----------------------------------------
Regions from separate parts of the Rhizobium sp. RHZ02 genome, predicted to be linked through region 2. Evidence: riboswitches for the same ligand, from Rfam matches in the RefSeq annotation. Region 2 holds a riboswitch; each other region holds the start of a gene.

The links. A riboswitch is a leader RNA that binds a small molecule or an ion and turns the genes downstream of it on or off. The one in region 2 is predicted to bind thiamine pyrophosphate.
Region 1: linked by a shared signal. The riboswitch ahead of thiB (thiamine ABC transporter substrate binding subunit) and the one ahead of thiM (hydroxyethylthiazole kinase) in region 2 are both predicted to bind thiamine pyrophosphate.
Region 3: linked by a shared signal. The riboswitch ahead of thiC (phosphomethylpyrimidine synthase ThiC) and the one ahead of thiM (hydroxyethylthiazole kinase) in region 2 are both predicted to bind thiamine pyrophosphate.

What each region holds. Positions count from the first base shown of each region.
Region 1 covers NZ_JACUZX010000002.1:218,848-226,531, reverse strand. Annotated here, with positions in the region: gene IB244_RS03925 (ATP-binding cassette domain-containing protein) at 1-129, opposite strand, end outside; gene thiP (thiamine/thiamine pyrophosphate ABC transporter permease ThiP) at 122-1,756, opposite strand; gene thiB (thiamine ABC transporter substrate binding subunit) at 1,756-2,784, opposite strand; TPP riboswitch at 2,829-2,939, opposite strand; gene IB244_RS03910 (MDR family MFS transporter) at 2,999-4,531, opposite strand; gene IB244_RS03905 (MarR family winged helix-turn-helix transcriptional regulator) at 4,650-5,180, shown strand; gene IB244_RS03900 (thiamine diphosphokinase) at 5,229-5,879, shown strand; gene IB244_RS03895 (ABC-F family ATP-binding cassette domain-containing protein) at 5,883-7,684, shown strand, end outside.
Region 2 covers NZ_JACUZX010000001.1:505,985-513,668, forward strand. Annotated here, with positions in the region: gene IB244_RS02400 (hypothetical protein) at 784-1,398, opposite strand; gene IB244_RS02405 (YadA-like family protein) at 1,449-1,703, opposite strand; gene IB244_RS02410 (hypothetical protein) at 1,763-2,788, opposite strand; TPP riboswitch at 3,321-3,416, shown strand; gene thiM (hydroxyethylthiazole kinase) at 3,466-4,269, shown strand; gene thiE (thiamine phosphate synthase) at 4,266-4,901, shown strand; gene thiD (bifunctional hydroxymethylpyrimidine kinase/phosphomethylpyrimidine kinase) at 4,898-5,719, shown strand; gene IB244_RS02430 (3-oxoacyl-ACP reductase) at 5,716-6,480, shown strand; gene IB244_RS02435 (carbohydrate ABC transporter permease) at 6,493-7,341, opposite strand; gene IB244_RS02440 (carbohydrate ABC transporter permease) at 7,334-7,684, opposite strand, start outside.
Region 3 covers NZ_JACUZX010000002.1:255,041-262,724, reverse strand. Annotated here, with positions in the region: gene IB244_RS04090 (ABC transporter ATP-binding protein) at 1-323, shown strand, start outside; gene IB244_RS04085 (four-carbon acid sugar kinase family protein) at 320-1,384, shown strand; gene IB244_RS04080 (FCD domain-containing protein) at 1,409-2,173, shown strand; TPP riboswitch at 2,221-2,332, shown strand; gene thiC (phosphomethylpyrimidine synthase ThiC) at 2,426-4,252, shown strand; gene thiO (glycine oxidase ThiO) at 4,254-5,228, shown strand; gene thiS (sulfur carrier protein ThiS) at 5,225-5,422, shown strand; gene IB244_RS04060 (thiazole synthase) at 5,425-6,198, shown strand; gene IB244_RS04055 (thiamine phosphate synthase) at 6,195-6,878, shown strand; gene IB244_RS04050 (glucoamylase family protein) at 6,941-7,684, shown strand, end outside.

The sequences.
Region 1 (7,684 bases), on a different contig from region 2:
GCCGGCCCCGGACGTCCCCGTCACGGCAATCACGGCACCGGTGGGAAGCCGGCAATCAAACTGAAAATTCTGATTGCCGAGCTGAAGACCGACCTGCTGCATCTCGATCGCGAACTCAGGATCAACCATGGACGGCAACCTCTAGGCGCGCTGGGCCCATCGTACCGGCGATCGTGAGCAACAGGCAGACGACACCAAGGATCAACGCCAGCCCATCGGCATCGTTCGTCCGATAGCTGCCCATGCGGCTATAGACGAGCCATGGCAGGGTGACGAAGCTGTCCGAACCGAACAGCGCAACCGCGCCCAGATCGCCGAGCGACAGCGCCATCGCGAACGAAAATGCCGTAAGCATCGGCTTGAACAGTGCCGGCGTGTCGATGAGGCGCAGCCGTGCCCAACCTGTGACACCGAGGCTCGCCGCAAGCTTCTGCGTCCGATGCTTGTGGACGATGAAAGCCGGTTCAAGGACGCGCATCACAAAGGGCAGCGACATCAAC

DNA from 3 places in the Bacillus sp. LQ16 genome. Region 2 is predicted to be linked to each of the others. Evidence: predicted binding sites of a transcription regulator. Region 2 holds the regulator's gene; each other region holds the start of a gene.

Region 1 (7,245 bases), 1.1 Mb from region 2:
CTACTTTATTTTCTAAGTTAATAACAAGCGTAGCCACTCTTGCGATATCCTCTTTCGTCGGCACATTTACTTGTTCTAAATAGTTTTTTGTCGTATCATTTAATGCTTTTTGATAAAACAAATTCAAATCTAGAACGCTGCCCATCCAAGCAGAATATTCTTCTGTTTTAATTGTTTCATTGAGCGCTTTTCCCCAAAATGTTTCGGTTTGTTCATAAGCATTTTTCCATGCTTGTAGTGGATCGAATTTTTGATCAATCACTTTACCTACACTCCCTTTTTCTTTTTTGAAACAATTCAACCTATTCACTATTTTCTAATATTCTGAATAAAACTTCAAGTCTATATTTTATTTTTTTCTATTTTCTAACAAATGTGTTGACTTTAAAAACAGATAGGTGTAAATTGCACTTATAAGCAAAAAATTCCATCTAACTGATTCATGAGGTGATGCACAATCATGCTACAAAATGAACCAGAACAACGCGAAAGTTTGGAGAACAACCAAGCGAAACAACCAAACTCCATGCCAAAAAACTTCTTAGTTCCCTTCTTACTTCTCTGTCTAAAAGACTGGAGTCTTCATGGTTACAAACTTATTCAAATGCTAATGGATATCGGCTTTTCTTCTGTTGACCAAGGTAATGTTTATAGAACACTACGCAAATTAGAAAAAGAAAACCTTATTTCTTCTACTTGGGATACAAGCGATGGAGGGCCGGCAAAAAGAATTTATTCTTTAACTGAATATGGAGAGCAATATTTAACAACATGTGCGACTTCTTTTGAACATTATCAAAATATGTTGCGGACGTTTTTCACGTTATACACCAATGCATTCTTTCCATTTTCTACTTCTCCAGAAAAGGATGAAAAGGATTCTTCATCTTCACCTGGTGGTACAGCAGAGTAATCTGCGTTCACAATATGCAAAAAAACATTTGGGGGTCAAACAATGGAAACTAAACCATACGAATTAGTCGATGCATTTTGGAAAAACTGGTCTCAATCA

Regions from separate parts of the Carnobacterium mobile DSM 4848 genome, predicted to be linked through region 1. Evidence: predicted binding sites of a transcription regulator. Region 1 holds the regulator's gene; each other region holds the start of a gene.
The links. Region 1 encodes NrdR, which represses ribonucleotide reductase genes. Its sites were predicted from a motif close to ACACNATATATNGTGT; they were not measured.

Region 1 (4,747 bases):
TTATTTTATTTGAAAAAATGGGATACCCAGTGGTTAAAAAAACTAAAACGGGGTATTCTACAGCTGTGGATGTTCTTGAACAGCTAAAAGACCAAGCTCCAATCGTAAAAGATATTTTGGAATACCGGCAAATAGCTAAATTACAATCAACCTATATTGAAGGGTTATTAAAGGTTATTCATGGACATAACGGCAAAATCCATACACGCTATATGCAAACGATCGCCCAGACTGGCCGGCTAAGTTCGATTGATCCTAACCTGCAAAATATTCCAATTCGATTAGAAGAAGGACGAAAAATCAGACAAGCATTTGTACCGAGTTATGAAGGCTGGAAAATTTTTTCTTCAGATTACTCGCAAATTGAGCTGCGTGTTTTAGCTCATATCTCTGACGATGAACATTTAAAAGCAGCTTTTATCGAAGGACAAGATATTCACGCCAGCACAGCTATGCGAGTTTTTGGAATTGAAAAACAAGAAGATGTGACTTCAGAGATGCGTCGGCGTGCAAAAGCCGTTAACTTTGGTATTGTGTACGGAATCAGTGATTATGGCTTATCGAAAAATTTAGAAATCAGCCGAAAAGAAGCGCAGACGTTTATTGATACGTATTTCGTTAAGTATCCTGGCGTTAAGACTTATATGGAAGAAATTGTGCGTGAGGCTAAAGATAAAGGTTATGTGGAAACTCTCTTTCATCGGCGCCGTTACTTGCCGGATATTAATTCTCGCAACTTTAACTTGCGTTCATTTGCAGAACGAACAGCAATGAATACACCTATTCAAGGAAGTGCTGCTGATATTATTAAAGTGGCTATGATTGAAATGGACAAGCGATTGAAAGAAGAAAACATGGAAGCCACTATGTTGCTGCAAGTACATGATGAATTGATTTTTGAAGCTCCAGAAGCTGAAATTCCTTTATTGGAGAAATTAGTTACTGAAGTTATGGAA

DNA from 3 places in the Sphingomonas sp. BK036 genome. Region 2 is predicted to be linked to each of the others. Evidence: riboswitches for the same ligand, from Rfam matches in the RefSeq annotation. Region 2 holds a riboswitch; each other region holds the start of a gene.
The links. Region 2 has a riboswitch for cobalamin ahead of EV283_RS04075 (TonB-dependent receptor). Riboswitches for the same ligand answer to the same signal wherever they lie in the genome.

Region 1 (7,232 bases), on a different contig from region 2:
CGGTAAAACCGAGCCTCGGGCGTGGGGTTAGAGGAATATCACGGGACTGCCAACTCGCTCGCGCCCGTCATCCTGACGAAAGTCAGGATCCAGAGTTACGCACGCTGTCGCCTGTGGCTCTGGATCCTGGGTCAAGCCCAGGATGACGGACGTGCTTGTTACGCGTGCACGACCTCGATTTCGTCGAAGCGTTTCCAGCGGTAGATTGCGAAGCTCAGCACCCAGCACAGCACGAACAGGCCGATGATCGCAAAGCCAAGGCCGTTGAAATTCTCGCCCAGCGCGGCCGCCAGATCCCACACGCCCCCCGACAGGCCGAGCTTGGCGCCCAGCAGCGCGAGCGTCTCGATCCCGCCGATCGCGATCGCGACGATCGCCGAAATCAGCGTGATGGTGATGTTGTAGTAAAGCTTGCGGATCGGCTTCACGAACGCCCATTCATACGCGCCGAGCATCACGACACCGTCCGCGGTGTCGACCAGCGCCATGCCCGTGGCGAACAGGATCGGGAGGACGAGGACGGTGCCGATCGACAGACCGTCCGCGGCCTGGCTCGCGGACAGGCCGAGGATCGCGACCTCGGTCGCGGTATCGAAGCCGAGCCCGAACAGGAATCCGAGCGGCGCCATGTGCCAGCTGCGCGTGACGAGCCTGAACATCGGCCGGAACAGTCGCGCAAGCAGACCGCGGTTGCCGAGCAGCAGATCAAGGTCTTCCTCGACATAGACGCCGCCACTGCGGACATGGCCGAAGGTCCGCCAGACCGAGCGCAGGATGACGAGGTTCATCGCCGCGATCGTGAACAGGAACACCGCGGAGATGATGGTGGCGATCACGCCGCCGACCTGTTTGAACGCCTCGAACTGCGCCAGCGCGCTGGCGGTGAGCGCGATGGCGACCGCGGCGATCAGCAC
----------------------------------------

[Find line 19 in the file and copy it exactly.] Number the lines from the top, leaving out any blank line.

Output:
DNA from 3 places in the Sphingomonas sp. BK036 genome. Region 2 is predicted to be linked to each of the others. Evidence: riboswitches for the same ligand, from Rfam matches in the RefSeq annotation. Region 2 holds a riboswitch; each other region holds the start of a gene.